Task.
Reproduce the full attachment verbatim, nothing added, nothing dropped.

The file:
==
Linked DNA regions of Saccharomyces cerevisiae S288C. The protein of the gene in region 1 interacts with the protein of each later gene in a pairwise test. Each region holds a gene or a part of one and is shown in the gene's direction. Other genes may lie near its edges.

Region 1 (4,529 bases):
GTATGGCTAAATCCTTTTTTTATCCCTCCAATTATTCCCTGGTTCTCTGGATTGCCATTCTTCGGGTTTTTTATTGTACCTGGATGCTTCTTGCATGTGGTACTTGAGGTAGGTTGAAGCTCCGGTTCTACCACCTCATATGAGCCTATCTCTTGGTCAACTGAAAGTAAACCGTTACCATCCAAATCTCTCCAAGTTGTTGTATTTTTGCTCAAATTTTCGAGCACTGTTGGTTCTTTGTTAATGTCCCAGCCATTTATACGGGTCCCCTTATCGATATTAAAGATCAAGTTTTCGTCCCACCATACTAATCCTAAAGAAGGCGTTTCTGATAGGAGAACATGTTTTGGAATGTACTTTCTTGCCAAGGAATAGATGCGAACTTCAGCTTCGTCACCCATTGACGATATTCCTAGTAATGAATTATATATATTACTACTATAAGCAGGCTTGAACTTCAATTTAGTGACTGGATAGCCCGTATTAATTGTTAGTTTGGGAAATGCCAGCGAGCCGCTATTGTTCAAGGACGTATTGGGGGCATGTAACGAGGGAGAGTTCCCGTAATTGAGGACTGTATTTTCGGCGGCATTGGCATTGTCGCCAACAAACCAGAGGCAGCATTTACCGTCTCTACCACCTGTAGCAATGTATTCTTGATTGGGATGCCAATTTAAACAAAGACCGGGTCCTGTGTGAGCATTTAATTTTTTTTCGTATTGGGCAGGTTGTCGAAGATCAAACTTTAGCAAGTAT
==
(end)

Linked DNA regions of Saccharomyces cerevisiae S288C. The protein of the gene in region 1 interacts with the protein of each later gene in a pairwise test. Each region holds a gene or a part of one and is shown in the gene's direction. Other genes may lie near its edges.

Region 1 (4,529 bases):
GTATGGCTAAATCCTTTTTTTATCCCTCCAATTATTCCCTGGTTCTCTGGATTGCCATTCTTCGGGTTTTTTATTGTACCTGGATGCTTCTTGCATGTGGTACTTGAGGTAGGTTGAAGCTCCGGTTCTACCACCTCATATGAGCCTATCTCTTGGTCAACTGAAAGTAAACCGTTACCATCCAAATCTCTCCAAGTTGTTGTATTTTTGCTCAAATTTTCGAGCACTGTTGGTTCTTTGTTAATGTCCCAGCCATTTATACGGGTCCCCTTATCGATATTAAAGATCAAGTTTTCGTCCCACCATACTAATCCTAAAGAAGGCGTTTCTGATAGGAGAACATGTTTTGGAATGTACTTTCTTGCCAAGGAATAGATGCGAACTTCAGCTTCGTCACCCATTGACGATATTCCTAGTAATGAATTATATATATTACTACTATAAGCAGGCTTGAACTTCAATTTAGTGACTGGATAGCCCGTATTAATTGTTAGTTTGGGAAATGCCAGCGAGCCGCTATTGTTCAAGGACGTATTGGGGGCATGTAACGAGGGAGAGTTCCCGTAATTGAGGACTGTATTTTCGGCGGCATTGGCATTGTCGCCAACAAACCAGAGGCAGCATTTACCGTCTCTACCACCTGTAGCAATGTATTCTTGATTGGGATGCCAATTTAAACAAAGACCGGGTCCTGTGTGAGCATTTAATTTTTTTTCGTATTGGGCAGGTTGTCGAAGATCAAACTTTAGCAAGTAT